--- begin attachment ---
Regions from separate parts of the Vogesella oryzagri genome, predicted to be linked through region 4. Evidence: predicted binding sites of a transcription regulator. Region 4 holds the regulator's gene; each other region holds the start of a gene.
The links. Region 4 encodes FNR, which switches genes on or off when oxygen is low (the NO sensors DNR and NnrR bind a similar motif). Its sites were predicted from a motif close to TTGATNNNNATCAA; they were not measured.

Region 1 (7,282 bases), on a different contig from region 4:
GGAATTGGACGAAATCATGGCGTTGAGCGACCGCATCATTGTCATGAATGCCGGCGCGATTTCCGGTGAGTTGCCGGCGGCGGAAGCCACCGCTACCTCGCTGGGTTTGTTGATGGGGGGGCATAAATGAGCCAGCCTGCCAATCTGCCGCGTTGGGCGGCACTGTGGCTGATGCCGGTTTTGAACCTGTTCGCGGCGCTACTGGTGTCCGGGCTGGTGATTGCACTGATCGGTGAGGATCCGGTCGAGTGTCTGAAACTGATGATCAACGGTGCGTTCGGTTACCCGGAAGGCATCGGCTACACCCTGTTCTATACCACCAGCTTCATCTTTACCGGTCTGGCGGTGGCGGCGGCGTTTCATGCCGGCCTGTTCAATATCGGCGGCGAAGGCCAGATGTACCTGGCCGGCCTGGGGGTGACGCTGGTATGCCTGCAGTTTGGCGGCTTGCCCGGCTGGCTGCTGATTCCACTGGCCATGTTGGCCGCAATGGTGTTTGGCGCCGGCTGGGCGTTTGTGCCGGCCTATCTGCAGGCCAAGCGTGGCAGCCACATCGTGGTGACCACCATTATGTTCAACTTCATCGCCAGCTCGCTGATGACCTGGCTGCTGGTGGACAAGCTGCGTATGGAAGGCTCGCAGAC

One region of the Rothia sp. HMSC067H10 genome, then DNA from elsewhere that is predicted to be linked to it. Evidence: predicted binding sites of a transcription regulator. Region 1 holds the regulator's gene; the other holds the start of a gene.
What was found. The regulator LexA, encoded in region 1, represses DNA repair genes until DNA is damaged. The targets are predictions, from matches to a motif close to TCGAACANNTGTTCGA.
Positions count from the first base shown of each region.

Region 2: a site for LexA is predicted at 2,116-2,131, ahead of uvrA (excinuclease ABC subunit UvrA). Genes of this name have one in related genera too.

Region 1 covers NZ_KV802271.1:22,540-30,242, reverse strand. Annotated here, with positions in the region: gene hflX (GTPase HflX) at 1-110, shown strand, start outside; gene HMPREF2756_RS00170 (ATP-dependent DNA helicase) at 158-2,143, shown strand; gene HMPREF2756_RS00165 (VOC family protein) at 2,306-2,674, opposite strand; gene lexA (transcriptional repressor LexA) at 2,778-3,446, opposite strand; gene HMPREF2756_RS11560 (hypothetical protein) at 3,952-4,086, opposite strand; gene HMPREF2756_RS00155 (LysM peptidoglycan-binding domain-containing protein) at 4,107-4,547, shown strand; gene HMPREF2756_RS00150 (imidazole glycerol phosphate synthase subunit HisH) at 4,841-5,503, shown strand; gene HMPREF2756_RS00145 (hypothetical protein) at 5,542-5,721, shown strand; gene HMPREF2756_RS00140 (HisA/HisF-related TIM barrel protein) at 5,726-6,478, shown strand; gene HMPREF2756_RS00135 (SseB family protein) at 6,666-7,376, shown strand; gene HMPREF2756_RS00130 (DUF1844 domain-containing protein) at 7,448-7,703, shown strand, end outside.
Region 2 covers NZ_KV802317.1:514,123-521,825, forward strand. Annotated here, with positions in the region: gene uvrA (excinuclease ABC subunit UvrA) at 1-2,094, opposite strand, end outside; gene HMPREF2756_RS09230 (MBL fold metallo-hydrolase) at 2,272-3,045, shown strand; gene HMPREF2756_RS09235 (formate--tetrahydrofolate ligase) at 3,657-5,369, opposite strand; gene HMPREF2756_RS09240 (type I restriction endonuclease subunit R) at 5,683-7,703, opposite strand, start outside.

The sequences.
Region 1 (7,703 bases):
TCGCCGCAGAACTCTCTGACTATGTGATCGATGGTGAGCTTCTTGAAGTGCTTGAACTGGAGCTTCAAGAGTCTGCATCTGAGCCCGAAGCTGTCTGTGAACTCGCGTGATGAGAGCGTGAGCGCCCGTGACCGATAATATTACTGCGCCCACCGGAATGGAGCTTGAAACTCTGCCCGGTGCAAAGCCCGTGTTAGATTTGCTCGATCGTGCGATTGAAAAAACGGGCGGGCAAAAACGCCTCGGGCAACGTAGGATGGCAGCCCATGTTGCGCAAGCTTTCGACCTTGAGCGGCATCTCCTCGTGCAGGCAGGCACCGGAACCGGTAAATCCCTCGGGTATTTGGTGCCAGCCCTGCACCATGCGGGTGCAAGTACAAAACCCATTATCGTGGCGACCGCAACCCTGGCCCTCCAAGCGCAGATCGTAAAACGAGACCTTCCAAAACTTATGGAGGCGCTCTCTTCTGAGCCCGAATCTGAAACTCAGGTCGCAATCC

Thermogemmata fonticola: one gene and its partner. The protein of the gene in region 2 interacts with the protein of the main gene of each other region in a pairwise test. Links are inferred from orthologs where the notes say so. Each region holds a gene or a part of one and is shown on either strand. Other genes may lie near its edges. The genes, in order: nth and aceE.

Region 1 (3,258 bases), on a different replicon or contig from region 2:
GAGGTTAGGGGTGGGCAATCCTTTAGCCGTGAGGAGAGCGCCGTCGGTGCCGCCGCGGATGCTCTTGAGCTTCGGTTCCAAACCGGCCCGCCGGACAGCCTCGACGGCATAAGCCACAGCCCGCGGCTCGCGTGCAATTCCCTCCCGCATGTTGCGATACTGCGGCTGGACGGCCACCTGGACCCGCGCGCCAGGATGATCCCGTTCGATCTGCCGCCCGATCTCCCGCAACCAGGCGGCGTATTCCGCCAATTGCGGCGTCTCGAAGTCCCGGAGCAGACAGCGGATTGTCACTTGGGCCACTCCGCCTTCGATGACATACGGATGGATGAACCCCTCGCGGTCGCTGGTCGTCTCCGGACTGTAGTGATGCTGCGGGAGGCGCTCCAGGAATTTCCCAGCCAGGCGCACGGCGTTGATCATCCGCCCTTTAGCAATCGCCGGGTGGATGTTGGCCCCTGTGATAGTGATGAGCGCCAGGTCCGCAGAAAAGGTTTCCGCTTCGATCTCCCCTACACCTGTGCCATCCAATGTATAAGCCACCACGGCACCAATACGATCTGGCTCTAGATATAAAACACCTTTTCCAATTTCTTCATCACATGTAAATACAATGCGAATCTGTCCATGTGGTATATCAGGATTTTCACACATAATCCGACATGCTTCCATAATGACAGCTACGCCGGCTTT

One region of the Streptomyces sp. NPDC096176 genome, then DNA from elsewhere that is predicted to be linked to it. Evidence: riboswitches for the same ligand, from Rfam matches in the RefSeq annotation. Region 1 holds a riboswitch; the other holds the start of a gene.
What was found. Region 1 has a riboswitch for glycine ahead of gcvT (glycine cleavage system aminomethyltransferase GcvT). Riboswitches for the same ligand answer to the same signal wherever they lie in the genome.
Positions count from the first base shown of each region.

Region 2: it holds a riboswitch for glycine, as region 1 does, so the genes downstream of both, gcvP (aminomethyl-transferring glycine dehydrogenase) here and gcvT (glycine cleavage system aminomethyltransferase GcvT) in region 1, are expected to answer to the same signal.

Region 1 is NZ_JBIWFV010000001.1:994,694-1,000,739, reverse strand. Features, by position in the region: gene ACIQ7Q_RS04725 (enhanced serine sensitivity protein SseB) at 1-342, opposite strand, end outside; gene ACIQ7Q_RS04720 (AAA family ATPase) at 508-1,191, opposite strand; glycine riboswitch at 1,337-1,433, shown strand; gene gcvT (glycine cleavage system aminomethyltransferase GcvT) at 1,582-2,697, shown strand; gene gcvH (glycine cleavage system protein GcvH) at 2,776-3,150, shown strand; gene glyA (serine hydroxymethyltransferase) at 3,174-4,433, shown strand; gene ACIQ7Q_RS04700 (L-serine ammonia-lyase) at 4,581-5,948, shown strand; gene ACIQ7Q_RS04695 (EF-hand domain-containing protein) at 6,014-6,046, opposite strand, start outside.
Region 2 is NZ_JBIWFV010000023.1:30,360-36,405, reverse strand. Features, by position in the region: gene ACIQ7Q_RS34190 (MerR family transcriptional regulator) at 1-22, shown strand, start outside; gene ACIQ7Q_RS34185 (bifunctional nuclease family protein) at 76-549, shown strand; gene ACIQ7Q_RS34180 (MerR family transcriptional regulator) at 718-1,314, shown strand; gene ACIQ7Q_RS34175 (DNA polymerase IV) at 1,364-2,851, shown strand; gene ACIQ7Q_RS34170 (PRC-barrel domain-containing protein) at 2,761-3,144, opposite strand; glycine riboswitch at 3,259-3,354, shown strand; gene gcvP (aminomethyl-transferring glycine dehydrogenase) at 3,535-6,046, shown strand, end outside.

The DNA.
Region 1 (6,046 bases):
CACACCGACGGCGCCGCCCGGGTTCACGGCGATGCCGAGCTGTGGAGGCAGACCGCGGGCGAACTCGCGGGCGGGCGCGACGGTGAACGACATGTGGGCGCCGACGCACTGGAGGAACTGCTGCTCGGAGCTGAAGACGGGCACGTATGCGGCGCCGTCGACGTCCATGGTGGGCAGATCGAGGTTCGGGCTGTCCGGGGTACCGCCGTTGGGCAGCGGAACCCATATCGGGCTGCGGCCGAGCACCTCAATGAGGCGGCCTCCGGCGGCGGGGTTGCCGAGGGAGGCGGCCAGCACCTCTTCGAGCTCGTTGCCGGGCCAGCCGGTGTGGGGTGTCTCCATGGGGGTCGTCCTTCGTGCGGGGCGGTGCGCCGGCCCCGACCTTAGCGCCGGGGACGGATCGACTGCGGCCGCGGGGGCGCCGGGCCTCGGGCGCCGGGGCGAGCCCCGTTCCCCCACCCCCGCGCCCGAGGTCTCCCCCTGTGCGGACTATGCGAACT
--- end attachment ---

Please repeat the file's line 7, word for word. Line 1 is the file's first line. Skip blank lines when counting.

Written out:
Positions count from the first base shown of each region.